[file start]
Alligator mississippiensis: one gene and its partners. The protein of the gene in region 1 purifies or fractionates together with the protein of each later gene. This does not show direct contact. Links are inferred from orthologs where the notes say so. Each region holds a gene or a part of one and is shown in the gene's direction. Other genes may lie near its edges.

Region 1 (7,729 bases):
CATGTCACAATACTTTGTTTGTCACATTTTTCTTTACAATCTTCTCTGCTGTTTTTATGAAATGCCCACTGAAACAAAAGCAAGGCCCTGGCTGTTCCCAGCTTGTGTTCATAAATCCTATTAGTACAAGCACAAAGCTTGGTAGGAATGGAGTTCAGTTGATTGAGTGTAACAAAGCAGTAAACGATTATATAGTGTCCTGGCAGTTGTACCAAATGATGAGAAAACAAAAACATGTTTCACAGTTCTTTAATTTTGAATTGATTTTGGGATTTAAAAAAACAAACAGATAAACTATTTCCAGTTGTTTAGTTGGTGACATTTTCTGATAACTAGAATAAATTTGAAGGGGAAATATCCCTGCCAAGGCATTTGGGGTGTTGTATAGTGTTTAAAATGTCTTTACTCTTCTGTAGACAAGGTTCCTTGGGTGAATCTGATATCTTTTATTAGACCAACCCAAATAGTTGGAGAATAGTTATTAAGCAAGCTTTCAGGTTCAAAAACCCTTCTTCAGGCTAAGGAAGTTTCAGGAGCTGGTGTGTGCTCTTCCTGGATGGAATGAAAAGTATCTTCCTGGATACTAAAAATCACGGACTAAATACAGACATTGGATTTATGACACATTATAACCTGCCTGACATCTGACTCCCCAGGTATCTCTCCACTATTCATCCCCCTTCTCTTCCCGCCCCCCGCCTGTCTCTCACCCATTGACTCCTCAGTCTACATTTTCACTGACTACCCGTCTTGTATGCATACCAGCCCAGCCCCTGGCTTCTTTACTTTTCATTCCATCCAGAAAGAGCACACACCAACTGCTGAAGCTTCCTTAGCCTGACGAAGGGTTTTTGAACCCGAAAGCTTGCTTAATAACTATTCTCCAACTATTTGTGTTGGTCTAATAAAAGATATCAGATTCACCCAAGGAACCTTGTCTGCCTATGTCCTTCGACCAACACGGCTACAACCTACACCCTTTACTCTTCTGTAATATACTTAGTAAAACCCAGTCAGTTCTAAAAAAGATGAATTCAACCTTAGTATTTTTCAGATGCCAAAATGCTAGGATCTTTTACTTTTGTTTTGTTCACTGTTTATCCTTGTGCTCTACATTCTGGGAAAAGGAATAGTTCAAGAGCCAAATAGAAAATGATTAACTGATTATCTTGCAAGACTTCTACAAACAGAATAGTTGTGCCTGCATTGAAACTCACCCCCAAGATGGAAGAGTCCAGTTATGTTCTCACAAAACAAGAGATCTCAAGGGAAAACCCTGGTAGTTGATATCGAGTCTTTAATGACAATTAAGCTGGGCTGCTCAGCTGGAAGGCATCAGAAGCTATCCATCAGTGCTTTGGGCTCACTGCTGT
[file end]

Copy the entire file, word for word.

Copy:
Alligator mississippiensis: one gene and its partners. The protein of the gene in region 1 purifies or fractionates together with the protein of each later gene. This does not show direct contact. Links are inferred from orthologs where the notes say so. Each region holds a gene or a part of one and is shown in the gene's direction. Other genes may lie near its edges.

Region 1 (7,729 bases):
CATGTCACAATACTTTGTTTGTCACATTTTTCTTTACAATCTTCTCTGCTGTTTTTATGAAATGCCCACTGAAACAAAAGCAAGGCCCTGGCTGTTCCCAGCTTGTGTTCATAAATCCTATTAGTACAAGCACAAAGCTTGGTAGGAATGGAGTTCAGTTGATTGAGTGTAACAAAGCAGTAAACGATTATATAGTGTCCTGGCAGTTGTACCAAATGATGAGAAAACAAAAACATGTTTCACAGTTCTTTAATTTTGAATTGATTTTGGGATTTAAAAAAACAAACAGATAAACTATTTCCAGTTGTTTAGTTGGTGACATTTTCTGATAACTAGAATAAATTTGAAGGGGAAATATCCCTGCCAAGGCATTTGGGGTGTTGTATAGTGTTTAAAATGTCTTTACTCTTCTGTAGACAAGGTTCCTTGGGTGAATCTGATATCTTTTATTAGACCAACCCAAATAGTTGGAGAATAGTTATTAAGCAAGCTTTCAGGTTCAAAAACCCTTCTTCAGGCTAAGGAAGTTTCAGGAGCTGGTGTGTGCTCTTCCTGGATGGAATGAAAAGTATCTTCCTGGATACTAAAAATCACGGACTAAATACAGACATTGGATTTATGACACATTATAACCTGCCTGACATCTGACTCCCCAGGTATCTCTCCACTATTCATCCCCCTTCTCTTCCCGCCCCCCGCCTGTCTCTCACCCATTGACTCCTCAGTCTACATTTTCACTGACTACCCGTCTTGTATGCATACCAGCCCAGCCCCTGGCTTCTTTACTTTTCATTCCATCCAGAAAGAGCACACACCAACTGCTGAAGCTTCCTTAGCCTGACGAAGGGTTTTTGAACCCGAAAGCTTGCTTAATAACTATTCTCCAACTATTTGTGTTGGTCTAATAAAAGATATCAGATTCACCCAAGGAACCTTGTCTGCCTATGTCCTTCGACCAACACGGCTACAACCTACACCCTTTACTCTTCTGTAATATACTTAGTAAAACCCAGTCAGTTCTAAAAAAGATGAATTCAACCTTAGTATTTTTCAGATGCCAAAATGCTAGGATCTTTTACTTTTGTTTTGTTCACTGTTTATCCTTGTGCTCTACATTCTGGGAAAAGGAATAGTTCAAGAGCCAAATAGAAAATGATTAACTGATTATCTTGCAAGACTTCTACAAACAGAATAGTTGTGCCTGCATTGAAACTCACCCCCAAGATGGAAGAGTCCAGTTATGTTCTCACAAAACAAGAGATCTCAAGGGAAAACCCTGGTAGTTGATATCGAGTCTTTAATGACAATTAAGCTGGGCTGCTCAGCTGGAAGGCATCAGAAGCTATCCATCAGTGCTTTGGGCTCACTGCTGT